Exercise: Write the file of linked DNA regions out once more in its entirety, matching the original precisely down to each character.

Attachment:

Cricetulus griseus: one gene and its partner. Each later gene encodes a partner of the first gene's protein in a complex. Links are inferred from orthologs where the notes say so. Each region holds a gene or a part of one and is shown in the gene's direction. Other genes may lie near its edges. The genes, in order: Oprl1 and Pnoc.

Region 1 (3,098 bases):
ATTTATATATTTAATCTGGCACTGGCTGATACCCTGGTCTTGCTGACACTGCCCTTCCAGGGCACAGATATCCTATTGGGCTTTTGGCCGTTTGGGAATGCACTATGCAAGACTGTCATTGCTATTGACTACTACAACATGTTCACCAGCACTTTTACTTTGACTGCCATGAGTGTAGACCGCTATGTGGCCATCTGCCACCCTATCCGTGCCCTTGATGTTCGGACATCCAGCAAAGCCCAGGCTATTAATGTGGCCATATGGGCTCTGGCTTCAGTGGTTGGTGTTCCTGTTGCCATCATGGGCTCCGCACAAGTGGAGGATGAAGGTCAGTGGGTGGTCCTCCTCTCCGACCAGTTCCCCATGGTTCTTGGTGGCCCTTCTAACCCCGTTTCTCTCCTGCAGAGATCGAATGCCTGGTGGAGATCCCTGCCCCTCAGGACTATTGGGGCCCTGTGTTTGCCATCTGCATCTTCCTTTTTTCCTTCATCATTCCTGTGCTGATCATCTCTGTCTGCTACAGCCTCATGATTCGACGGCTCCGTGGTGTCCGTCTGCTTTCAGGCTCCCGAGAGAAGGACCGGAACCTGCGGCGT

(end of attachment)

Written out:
Cricetulus griseus: one gene and its partner. Each later gene encodes a partner of the first gene's protein in a complex. Links are inferred from orthologs where the notes say so. Each region holds a gene or a part of one and is shown in the gene's direction. Other genes may lie near its edges. The genes, in order: Oprl1 and Pnoc.

Region 1 (3,098 bases):
ATTTATATATTTAATCTGGCACTGGCTGATACCCTGGTCTTGCTGACACTGCCCTTCCAGGGCACAGATATCCTATTGGGCTTTTGGCCGTTTGGGAATGCACTATGCAAGACTGTCATTGCTATTGACTACTACAACATGTTCACCAGCACTTTTACTTTGACTGCCATGAGTGTAGACCGCTATGTGGCCATCTGCCACCCTATCCGTGCCCTTGATGTTCGGACATCCAGCAAAGCCCAGGCTATTAATGTGGCCATATGGGCTCTGGCTTCAGTGGTTGGTGTTCCTGTTGCCATCATGGGCTCCGCACAAGTGGAGGATGAAGGTCAGTGGGTGGTCCTCCTCTCCGACCAGTTCCCCATGGTTCTTGGTGGCCCTTCTAACCCCGTTTCTCTCCTGCAGAGATCGAATGCCTGGTGGAGATCCCTGCCCCTCAGGACTATTGGGGCCCTGTGTTTGCCATCTGCATCTTCCTTTTTTCCTTCATCATTCCTGTGCTGATCATCTCTGTCTGCTACAGCCTCATGATTCGACGGCTCCGTGGTGTCCGTCTGCTTTCAGGCTCCCGAGAGAAGGACCGGAACCTGCGGCGT